I've already written about how my age really formed me musically. By extension it's going to form Thora too. She has her own iPod and it's set up in her room. Right now it's playing Siouxsie and the Banshees. In the seven weeks she has been on this earth she has danced happily with me or with Johnny to Siouxsie, Autechre, Aphex Twin, Alien Sex Fiend, Bauhaus, AC/DC, Bjork, and of course Sigur Ros and the Cure. She loves to dance, especially with Johnny, who sings with her and makes faces that she smiles and coos at. Although I am not opposed to it, there really isn't much "children's music" on her iPod at all, unless you count the Rockabye Baby stuff which I personally think is more amusing for Johnny and me ("Whoa, do you recognize that one? It's Teenage Lobotomy!") than for her, and stuff like the Muppets and Really Rosie, which was on my iPod before I even got pregnant - I still love that.

And because of my age and my taste in music and my own personal style, I think it's cute to dress Thora in black or in skull patterns or in band shirts or whatever. Not always, of course - she is a baby and has a closet full of pink baby things that I love. I don't think I have the right to force my kid to look like a third Addams child, at least not all the time. But sometimes I indulge. Her room is a combination of styles: typical baby girl with her parents' touch: purple instead of pink, black shelves, weird art on the walls (well, weird art will be on the walls when we get around to it).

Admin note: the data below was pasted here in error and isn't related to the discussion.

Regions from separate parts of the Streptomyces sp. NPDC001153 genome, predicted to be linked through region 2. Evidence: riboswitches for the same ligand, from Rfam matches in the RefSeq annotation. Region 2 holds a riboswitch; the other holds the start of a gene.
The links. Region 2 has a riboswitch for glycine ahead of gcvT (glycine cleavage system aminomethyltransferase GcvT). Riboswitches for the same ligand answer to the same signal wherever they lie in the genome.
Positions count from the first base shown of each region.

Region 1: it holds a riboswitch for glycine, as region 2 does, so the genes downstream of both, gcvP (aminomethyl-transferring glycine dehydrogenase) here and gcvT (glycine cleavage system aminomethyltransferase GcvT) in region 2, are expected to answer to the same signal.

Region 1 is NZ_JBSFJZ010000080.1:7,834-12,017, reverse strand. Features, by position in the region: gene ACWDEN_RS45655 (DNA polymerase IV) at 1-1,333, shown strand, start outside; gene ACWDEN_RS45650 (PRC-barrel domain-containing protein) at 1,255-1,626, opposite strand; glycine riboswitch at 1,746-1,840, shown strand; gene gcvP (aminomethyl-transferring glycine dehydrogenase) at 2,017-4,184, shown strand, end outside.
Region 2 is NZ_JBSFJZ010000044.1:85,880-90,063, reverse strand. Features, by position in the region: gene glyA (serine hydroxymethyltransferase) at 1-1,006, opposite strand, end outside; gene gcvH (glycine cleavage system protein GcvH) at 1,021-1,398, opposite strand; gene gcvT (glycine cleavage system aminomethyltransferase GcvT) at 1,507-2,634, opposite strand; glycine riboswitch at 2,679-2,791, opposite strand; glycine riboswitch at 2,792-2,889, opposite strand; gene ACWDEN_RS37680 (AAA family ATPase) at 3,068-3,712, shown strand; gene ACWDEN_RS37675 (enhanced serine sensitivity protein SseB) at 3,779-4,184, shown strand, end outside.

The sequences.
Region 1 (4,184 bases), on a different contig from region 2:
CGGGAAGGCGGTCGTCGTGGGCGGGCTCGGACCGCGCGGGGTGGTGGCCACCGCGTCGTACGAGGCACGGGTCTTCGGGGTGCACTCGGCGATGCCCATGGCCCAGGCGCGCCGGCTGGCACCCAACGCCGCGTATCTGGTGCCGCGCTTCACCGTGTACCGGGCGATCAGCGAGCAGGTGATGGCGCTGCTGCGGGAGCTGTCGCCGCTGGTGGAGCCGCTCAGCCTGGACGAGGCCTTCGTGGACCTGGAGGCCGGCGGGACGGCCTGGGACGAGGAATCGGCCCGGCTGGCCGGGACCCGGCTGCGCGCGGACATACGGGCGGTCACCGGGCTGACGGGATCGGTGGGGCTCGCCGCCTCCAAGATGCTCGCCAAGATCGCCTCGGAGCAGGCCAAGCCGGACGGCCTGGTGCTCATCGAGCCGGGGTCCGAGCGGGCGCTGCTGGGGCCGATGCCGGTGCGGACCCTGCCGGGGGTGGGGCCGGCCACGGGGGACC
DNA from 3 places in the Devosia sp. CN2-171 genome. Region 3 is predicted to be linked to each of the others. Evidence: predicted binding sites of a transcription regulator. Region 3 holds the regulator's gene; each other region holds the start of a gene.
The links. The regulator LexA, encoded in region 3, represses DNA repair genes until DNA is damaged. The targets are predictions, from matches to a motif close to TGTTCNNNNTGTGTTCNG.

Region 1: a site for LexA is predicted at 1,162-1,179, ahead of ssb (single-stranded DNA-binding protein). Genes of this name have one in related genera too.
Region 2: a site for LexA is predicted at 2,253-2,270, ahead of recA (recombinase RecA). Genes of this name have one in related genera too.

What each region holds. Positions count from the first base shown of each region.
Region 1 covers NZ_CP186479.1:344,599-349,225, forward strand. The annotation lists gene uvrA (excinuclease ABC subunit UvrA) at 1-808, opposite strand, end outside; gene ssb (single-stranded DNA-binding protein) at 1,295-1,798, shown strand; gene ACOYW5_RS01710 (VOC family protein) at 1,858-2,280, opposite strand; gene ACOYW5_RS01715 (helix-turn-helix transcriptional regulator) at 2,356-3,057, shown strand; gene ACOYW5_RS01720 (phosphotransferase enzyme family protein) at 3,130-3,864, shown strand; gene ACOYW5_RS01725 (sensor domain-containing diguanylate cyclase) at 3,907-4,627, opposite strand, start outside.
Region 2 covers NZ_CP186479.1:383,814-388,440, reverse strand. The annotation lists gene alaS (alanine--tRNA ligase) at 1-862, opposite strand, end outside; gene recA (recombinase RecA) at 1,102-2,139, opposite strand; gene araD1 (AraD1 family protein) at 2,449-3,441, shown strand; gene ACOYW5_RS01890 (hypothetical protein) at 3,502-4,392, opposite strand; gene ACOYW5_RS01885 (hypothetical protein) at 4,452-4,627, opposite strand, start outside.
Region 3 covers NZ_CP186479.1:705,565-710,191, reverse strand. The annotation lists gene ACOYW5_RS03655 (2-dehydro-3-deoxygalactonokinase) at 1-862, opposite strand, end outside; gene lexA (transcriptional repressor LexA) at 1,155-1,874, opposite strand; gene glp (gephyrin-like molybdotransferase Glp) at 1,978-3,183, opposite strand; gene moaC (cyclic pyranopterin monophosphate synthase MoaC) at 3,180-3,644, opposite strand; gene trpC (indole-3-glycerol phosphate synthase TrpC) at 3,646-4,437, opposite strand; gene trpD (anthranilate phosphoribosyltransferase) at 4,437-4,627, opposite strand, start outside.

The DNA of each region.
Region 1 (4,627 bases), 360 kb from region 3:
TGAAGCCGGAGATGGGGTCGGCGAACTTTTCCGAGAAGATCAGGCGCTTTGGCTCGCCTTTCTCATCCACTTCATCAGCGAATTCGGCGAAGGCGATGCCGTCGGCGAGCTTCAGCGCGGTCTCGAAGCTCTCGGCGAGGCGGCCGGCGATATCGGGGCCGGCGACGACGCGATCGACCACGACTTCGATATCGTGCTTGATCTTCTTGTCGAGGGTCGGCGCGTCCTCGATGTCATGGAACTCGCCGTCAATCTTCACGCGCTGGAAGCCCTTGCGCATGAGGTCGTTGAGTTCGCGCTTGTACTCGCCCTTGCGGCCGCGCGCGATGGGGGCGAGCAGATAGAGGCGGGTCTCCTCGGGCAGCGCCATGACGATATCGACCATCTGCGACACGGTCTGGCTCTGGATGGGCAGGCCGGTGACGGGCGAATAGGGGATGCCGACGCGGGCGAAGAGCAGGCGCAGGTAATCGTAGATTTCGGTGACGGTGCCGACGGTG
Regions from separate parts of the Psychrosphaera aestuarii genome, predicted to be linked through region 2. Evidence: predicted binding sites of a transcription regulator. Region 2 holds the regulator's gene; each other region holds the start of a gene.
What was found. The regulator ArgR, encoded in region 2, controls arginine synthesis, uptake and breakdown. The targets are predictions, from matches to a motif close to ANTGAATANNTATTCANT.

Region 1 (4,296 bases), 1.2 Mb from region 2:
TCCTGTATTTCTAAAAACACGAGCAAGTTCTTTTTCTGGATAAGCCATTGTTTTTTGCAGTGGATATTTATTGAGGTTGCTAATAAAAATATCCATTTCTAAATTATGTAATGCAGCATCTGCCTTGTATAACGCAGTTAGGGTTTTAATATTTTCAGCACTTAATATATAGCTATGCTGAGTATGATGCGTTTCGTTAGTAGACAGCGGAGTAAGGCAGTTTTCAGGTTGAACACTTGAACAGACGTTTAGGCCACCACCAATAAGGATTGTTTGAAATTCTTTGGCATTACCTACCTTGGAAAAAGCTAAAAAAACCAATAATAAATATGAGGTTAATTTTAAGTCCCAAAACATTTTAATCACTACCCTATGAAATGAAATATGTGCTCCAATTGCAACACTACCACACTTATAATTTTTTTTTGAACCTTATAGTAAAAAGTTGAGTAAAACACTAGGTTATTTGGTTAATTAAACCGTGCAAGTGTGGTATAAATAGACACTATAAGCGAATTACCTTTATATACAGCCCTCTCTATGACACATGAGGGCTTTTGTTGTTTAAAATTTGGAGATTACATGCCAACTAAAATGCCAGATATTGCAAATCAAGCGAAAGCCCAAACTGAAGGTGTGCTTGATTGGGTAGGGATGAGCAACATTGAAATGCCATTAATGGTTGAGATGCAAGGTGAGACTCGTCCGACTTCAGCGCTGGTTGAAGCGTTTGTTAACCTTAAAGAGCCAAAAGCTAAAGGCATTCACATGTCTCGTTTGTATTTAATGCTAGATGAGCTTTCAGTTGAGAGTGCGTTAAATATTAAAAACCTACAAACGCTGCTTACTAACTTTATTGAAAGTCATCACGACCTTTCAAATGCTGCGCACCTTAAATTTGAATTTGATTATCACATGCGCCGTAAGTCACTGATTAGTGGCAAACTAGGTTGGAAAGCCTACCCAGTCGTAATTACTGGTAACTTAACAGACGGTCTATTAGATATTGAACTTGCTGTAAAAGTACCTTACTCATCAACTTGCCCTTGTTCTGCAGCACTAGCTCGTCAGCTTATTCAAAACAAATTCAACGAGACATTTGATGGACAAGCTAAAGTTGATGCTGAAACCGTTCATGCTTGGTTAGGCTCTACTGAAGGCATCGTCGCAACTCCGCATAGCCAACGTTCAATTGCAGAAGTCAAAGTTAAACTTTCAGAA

So I sometimes worry that Thora will as a result grow up to be the 21st century equivalent to Alex P. Keaton. Will she resent us? Will she carry a briefcase and vote Republican? Will she get into Barbies and whatever other horrible pink plastic toys that little princesses want to play with? Will she become a label whore and refuse to wear hand-me-downs? Will she be embarrassed of her mom's tattoos, dyed hair, and funky clothes? Will I care?